Many years ago, I officiated a men’s basketball game featuring Texas Tech at SMU. The game was played on a Saturday afternoon, and it was intense. I recall the game was aired by ESPN, which meant our calls and no-calls would be under significant scrutiny.
The game was close with many lead changes. With 10 seconds to go, Texas Tech had possession of the ball in their front court. I was the baseline referee on this play, and the Tech guard made a determined move to the basket.
|There was a collision in the middle of the lane, and I did not get the best look at the play. However, it was right in front of me, and my two officiating partners were waiting for me to make the call.
I eventually signaled a charging call against the Texas Tech guard, and the ball was awarded to SMU for a throw-in. Essentially, the game was over, and SMU won.
The Texas Tech players and coaches were upset about the call, but the home fans were elated, drowning the complaints from the Tech team.
The Locker Room
I was working with two veteran referees, and I could tell their mood was a bit unusual. It is customary for referees to say something like “Good game” to one another before the post-game debrief begins.
Instead of being transparent with me about the call, the veteran referees tried to be nice about the situation. However, it was obvious I had blown the call. I had called a great game until this point, but the missed call at the end of the game carries so much weight, and it easily overrides anything else that I did well. I would have appreciated a direct conversation with the referees about how I could have done better in the future.
The situation was worsened because the game was on national TV, which meant many of my officiating colleagues would see it instantly or later on SportsCenter.
The officiating situation was just one example of how the mood of others can be different than the message received. Here are some examples of how this concept applies in a business setting: The organizational leaders state that things are coming along well, but you soon find out layoffs are forthcoming.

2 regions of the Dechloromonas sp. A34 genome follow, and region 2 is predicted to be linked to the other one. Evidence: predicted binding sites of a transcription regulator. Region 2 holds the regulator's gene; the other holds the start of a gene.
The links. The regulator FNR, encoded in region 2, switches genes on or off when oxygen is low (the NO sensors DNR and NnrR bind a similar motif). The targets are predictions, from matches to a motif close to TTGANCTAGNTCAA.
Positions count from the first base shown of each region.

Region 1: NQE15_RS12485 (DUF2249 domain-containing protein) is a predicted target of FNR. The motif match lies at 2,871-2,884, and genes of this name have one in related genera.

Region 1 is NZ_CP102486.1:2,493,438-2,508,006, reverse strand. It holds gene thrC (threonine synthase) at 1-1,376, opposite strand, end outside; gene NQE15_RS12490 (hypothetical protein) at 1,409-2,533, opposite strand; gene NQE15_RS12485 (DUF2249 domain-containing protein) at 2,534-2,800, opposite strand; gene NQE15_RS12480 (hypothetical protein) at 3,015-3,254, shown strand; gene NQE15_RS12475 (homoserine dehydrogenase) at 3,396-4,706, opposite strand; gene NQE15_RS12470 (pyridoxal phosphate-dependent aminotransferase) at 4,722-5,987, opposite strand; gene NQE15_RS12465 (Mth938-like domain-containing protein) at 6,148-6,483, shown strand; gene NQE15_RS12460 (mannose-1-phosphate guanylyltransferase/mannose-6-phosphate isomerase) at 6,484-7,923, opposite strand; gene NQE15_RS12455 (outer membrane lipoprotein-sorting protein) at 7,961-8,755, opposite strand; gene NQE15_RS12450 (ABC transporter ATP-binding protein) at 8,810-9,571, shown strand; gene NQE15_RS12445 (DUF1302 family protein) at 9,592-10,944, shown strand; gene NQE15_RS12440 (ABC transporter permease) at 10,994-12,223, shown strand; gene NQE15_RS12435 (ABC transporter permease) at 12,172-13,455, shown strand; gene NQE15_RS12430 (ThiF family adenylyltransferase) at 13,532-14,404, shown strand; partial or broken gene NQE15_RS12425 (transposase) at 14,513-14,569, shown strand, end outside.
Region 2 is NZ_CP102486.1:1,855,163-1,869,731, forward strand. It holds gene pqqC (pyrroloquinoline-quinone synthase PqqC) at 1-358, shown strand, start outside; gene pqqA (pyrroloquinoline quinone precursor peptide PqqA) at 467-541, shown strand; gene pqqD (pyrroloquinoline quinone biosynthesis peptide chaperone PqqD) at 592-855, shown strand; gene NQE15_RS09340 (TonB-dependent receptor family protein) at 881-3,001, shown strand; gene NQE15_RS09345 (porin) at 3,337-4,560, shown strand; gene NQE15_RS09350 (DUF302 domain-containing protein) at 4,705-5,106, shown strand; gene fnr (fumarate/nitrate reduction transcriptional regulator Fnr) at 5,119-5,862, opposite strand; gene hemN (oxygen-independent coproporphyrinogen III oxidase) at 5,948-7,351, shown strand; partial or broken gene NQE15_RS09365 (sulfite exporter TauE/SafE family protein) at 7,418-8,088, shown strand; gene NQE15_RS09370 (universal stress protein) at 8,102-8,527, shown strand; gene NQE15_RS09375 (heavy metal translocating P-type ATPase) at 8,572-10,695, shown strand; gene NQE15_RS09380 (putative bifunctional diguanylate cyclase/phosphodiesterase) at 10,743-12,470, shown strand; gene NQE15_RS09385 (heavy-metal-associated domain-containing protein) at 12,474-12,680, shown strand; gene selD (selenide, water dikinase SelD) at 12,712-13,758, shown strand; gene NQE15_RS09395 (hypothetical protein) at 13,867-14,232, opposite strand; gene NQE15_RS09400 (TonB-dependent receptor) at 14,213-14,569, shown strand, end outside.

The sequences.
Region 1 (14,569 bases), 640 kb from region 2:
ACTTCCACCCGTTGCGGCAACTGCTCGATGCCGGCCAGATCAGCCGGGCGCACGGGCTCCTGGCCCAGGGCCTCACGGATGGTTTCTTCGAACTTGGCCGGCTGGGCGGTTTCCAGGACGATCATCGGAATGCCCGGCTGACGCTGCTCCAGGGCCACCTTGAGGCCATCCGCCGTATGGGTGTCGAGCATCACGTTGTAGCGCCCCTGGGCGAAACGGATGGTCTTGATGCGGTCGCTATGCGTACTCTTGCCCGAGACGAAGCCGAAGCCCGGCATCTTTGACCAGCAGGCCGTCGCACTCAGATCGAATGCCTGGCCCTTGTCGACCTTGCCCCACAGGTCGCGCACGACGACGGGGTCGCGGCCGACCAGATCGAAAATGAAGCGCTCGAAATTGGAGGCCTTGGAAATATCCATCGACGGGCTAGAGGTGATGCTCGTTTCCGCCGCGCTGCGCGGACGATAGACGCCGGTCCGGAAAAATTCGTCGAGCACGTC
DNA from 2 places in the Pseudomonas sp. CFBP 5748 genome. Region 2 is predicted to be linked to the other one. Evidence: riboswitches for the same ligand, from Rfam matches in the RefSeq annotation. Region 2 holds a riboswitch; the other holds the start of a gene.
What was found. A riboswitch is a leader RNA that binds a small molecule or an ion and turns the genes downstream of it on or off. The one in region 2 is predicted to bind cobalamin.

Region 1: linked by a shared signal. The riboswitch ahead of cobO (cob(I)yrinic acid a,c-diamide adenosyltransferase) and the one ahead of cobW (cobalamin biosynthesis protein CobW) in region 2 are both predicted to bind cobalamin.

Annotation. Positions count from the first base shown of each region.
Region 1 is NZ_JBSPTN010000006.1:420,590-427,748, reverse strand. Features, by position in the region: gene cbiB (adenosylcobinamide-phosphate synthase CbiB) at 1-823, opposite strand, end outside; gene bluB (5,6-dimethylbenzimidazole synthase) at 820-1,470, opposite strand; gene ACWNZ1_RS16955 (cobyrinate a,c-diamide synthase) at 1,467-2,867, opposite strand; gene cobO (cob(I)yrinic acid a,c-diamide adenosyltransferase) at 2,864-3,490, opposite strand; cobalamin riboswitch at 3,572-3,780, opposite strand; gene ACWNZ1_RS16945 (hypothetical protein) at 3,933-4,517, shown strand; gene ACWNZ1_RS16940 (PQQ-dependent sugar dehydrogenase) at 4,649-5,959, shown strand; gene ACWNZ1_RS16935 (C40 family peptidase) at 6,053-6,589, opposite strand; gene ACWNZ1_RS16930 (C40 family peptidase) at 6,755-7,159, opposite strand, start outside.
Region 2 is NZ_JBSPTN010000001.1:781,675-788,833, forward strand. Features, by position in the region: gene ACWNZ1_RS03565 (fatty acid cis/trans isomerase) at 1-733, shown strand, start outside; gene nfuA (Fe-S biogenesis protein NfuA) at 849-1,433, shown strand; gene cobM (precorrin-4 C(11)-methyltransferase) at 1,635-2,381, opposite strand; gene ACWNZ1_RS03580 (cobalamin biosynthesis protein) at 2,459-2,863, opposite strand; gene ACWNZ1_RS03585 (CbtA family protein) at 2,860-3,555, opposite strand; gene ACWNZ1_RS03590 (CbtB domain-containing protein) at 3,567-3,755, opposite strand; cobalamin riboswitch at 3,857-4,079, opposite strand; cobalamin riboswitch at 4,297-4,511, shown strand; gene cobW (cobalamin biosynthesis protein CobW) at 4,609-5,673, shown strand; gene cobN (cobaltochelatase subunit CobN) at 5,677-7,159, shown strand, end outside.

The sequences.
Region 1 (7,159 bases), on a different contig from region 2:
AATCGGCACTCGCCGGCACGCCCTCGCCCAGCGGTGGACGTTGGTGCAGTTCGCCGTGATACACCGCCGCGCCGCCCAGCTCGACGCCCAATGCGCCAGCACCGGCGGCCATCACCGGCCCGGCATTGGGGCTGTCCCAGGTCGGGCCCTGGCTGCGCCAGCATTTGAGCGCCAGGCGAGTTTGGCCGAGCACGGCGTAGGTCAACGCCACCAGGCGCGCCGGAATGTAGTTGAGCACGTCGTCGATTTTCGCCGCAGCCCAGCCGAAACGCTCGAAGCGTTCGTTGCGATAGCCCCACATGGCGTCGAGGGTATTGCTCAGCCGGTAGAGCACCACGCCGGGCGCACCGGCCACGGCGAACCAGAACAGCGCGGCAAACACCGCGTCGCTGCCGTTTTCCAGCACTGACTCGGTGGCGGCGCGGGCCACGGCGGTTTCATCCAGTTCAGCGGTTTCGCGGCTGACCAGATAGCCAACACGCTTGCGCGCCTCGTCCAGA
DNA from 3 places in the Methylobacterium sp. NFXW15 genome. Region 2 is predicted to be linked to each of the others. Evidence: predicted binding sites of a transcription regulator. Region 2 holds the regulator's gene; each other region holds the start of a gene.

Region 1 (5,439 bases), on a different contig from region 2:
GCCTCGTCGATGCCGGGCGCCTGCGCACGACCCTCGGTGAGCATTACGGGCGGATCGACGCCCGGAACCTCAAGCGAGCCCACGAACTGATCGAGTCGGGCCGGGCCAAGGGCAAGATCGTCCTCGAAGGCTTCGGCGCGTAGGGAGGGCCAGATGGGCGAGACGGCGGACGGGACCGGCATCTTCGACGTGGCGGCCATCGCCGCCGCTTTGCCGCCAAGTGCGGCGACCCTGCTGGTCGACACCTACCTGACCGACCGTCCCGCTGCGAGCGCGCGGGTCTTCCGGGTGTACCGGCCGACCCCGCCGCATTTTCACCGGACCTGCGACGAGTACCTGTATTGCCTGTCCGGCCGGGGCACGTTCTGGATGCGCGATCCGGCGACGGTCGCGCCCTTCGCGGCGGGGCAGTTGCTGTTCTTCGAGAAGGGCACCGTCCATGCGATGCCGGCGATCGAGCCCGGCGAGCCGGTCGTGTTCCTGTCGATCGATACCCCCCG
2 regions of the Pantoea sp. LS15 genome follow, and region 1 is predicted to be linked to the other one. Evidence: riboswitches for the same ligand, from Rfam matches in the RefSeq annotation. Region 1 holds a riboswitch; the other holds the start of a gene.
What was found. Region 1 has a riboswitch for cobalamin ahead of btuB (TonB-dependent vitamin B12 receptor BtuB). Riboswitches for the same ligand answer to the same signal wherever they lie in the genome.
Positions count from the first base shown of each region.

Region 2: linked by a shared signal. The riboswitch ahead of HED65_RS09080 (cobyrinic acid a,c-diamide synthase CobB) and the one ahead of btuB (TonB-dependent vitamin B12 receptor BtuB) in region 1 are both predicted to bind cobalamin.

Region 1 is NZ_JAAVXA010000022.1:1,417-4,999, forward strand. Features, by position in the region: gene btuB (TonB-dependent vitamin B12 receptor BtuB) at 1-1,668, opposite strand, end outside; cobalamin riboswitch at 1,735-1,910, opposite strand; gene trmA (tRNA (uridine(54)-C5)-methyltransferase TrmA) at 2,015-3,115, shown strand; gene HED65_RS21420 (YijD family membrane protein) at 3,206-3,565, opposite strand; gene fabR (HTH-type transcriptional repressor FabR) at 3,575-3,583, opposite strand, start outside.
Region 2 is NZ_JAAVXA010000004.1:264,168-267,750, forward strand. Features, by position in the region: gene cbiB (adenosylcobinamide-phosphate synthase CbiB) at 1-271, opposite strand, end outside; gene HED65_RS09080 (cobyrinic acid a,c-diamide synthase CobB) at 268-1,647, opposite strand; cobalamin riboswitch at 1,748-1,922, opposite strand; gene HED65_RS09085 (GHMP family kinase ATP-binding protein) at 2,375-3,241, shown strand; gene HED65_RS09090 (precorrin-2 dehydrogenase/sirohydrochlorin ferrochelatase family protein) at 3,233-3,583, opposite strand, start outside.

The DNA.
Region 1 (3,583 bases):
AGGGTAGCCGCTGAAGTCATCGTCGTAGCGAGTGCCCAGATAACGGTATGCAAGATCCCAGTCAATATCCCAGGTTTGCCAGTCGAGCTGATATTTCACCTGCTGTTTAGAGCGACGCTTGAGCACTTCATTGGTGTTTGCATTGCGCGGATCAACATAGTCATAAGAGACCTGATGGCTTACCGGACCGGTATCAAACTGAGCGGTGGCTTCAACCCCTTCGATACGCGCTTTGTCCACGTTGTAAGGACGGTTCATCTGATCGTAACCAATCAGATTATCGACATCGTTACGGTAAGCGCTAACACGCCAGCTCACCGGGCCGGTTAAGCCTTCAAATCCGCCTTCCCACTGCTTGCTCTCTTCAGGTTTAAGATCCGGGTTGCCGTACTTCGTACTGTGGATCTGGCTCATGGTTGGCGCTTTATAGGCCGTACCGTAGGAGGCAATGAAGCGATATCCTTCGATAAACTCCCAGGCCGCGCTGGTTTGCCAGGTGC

Your manager mentions during your performance appraisal that you are exceeding expectations, but promotions are nonexistent for you.
You are thanked by your manager and colleagues for delivering an important presentation to a client, but nothing comes of it. Even worse, your manager fails to bring it up during your performance appraisal
During a staff meeting, you make a suggestion or recommendation, and it is ignored. However, when others speak, your manager listens intently.
You raise a concern to someone in leadership, and the response you get has nothing to do with your concern, such as the following scenario:
You: “The customer is unhappy because our response time is more than 48 hours. If we keep this up, we’re going to lose many of our key customers.”
Leader: “We have been in business for many years, and we have a game plan to keep us competitive.Takeaway
From my 30+ years of work experience, I find that honesty and transparency are critically important to any relationship, whether personal- or business-related.
Interestingly, this direct attitude is an excellent way to ensure our mood is aligned with the message.